The Guardian July 12, 2000


Continue to campaign for a progressive tax system

At its weekend meeting the Central Committee of the CPA called for the 
continuation of the campaign for a progressive tax system and the repeal of 
the GST.

The resolution said that "the GST has already started to bite into the 
living standards of low and middle income earners, pensioners and all who 
are wholly or partly dependent on social welfare payments.

"Fares, insurance, rents, clothing, shoes, house repairs, cinema tickets, 
bank fees, in fact all services and many other essential household items 
are going up in price. As time goes on, the full scope of the GST will 
become apparent.

"In addition, unscrupulous traders and service providers are, in many 
cases, using the opportunity to surreptitiously put up prices under the 
cover of the GST."

A number of examples were given to the meeting. A private bus company in 
Sydney increased its $1.90 fare to $2.30, well above the 10 percent which 
the Prime Minister and Treasurer repeatedly declared would never be 
exceeded. The lie about petrol prices not going up as a result the GST has 
also been exposed.

"It needs to be emphasised that the aim of the GST is to shift the tax 
burden increasingly to wage and salary earners and pensioners and away from 
high-income earners and companies. While we pay more, they pay less. This 
is the objective of Howard's tax reform. We now have an unfair and 
REGRESSIVE tax system.

"We call on the whole labour movement and particularly the trade unions and 
progressive community organisations to campaign to implement a progressive 
tax system based on the principle of those on high incomes and companies 
earning huge profits, paying a larger proportion in taxes than those on 
lower incomes", said the resolution.

But what sort of a taxation system would be a good alternative? The CC put 
forward some main points for an alternative PROGRESSIVE tax system that 
included:

1. The repeal of any form of a general goods and services tax;

2. A restructuring of the tax system so that tax rates for high income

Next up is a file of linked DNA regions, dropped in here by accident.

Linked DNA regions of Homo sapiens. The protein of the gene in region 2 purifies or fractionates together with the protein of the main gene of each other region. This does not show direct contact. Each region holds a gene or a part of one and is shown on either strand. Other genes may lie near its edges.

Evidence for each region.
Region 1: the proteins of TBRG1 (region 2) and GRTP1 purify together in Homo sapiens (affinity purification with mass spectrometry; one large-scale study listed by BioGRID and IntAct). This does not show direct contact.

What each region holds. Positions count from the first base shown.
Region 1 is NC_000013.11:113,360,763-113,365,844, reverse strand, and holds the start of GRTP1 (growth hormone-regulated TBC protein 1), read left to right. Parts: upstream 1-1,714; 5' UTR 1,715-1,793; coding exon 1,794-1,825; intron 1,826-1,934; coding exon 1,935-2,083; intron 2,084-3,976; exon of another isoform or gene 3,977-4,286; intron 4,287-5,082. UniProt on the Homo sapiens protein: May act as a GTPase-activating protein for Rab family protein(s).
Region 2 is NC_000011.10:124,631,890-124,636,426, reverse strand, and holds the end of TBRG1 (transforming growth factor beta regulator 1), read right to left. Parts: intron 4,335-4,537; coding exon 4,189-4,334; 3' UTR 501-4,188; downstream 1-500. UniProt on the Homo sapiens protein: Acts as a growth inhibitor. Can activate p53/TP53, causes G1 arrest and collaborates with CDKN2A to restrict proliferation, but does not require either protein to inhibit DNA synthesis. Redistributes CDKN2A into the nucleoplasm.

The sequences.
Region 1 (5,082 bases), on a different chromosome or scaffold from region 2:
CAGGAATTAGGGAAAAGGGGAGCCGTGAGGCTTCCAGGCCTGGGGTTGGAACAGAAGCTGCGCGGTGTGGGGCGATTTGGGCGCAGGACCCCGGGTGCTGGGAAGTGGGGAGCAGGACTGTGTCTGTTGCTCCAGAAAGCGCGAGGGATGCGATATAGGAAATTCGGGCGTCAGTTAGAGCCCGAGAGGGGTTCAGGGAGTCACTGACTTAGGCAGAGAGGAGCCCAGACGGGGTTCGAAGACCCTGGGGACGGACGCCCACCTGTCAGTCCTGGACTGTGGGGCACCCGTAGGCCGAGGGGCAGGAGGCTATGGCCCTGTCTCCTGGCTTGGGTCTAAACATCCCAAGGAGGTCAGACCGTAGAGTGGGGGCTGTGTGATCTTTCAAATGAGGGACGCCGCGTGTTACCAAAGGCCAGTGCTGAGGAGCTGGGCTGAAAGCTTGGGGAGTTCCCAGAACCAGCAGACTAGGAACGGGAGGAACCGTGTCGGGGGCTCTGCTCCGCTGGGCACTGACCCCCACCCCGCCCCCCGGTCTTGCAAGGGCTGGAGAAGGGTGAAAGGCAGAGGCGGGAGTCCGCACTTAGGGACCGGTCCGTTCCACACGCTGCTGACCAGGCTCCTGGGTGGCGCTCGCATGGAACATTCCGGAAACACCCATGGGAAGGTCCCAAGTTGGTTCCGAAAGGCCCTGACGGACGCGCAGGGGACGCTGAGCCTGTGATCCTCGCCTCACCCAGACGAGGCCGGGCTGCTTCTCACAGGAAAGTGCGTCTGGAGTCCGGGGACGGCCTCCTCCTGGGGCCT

earners and big corporations are increased while the rates for wage and 
salary earners and others on low incomes are reduced;

3. Closure of corporate tax avoidance loopholes;

4. Payment of normal taxes on profits earned in Australia but sent 
overseas;

5. A cut-back of government handouts to the wealthy corporations in the 
form of direct grants and tax concessions;

6. The support and maintenance of publicly-owned enterprises and services;

7. A crackdown on family trusts which are used by high-income earners to 
avoid tax;

8. Raising the tax-free threshold to $13,000  $250 per week.

9. A tax system that is simple to operate and transparent.

"A PROGRESSIVE tax system must replace the GST and the outrageous tax 
breaks and subsidies paid to wealthy corporations."

It is already clear from statements by ALP leader Kim Beazley that a Labor 
Government would do no more than knock off some of the worst rough edges of 
the GST while maintaining the system which imposes huge burdens on small 
business and is going to seriously lower the standard of living of most 
working people.

The Party therefore said, "We must campaign to have the Labor Party repeal 
the GST and implement a PROGRESSIVE tax system when elected to government.

"We call on members and supporters of the CPA to continue to collect 
signatures to the petition to Repeal the GST, to popularise our PROGRESSIVE 
tax system and to seek resolutions in support of a PROGRESSIVE tax system 
in their trade unions and other organisations", concluded the resolution.

Petitions can be obtained from CPA, 65 Campbell Street, Surry Hills, 2010. 
Phone (02) 9212 6855.

If you are being ripped off and overcharged by big business, phone the 
Australian Competition & Consumer Commission (ACCC) hotline  1300 302 502 
 and let The Guardian know. Even if it may appear to be only a 
small matter or an isolated instance make sure to lodge your complaint.

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